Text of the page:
Key takeaways & industry challenges following the ECB TRIM project – a focus on CCR (Part 1)

Key takeaways & industry challenges following the ECB TRIM project – a focus on CCR (Part 1)

Fri 07 May 2021

Click here to read ‘Key takeaways & industry challenges following the ECB TRIM project – a focus on credit risk (Part 2)’

As articulated by the ECB in its recent TRIM reporting, the 236 findings cover different key aspects of supervised entities Internal Model Method (IMM) models & frameworks.  Remediation actions are underway in all institutions, however, we observe across the industry and through our clients persistent & common challenges that need to be tackled in a swift way.

Closing the highest severity findings is expected to be accompanied by a removal of the alpha multiplier “add-ons” and RWA buffers. At a time when capital is still scarce and an expensive resource, working on remediation can be seen as a strong and valuable investment that will sustain long term profitability for global markets activities. 

Among the various topics noted by the ECB, some governance, validation, collateral management investments could help achieve higher ROE. 

Scope and Trade Coverage: TRIM showed that institutions treated not fully modelled IMM trades very differently, some having a systematic carve out of the IMM trades under the standardised approach. In contrast, others retained the trades within the IMM model with more or less sophisticated proxy for the trades exposure profiles. Enforcing a level playing field in that front generally translated into significant capital hikes for institutions allowing not well-modelled trades within the IMM. Work is underway to reintegrate them back with better modelling. This is yet another opportunity to align IMM and front-office xVA pricing better.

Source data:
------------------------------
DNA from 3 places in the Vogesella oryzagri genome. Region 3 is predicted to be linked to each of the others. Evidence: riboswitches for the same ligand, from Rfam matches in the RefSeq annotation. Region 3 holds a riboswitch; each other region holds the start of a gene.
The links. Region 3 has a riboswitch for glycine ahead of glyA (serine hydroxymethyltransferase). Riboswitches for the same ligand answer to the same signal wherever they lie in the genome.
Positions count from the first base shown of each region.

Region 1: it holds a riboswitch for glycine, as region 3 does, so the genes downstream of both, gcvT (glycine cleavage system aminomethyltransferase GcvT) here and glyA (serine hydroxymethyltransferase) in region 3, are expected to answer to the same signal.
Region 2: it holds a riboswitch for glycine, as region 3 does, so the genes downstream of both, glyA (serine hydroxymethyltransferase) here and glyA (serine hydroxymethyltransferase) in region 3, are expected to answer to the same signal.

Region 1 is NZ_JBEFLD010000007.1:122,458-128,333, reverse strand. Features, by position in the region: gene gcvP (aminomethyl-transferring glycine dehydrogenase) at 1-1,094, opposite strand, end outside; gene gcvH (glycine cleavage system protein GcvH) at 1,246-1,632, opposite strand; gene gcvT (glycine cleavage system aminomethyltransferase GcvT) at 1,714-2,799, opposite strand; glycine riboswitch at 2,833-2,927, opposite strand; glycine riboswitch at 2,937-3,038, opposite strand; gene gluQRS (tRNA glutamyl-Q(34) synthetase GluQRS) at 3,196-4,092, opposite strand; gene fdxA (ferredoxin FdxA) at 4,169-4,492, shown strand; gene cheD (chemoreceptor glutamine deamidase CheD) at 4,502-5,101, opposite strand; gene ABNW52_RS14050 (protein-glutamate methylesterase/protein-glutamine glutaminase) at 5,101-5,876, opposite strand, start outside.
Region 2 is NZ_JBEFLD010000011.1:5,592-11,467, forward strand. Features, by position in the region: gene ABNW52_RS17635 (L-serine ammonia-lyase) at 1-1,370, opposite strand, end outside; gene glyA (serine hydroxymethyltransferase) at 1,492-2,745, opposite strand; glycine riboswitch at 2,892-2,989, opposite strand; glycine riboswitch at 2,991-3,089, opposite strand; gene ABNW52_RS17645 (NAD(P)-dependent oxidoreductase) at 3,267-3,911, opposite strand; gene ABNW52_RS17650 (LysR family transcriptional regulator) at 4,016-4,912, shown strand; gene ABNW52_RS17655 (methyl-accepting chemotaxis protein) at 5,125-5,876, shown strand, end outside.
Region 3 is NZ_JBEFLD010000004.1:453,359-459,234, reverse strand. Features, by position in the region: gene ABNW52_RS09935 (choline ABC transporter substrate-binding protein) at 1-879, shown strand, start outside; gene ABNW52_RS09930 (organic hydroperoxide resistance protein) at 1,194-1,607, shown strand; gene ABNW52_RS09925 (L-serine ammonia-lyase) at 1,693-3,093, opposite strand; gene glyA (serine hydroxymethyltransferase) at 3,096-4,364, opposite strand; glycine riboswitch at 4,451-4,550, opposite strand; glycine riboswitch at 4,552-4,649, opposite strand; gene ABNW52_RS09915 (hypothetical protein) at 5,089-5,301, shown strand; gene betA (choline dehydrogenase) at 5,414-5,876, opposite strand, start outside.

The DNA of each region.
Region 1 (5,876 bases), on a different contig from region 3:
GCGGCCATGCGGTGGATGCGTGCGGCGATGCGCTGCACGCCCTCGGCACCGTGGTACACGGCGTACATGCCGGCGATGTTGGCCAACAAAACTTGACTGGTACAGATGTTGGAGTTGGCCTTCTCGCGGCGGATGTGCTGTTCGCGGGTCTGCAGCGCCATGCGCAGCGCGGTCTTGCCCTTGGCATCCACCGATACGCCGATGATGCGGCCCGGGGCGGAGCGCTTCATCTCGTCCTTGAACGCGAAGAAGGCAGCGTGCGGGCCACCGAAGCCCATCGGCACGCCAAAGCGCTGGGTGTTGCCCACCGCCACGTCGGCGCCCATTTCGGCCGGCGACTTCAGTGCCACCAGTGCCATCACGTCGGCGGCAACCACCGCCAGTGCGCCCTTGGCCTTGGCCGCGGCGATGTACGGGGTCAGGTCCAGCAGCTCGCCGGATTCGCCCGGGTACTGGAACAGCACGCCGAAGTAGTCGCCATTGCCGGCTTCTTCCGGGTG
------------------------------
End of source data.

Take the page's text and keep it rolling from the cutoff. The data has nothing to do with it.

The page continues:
MPOR (margining period of risk) and Trade-Related Cash Flows (TRCF): The first challenge is implementation. For a certain period within each MPOR, the institution needs to assume that it continues to pay trade flows while receiving none. Many pricing libraries used for IMM struggle to capture trade cash-flows that need to be adequately netted for each CSA, even for trades that are fully modelled within IMM. We see investment across all institutions to strengthen these pricing libraries, sometimes nurturing further alignment with the front office xVA pricing libraries. The second challenge is governance and risk management to articulate better the bank Default Management Process (DMP), which is critical to reducing the time during which asymmetric cash-flows payment is assumed that drives most of the RWA inflation via the so-called cash-flow spikes.

Collateral Modelling and monitoring: The TRIM guide insists on reconciliation between the collateral assumed within the model and the “real” collateral effectively held/posted by institutions. Collateral management systems and risk systems are generally not aligned, and such reconciliation can prove very challenging. Unjustified discrepancies will have to be integrated within the IMM. It is an opportunity to bring further alignments to these systems, increase data quality and offer a single and consistent view of the positions at risk.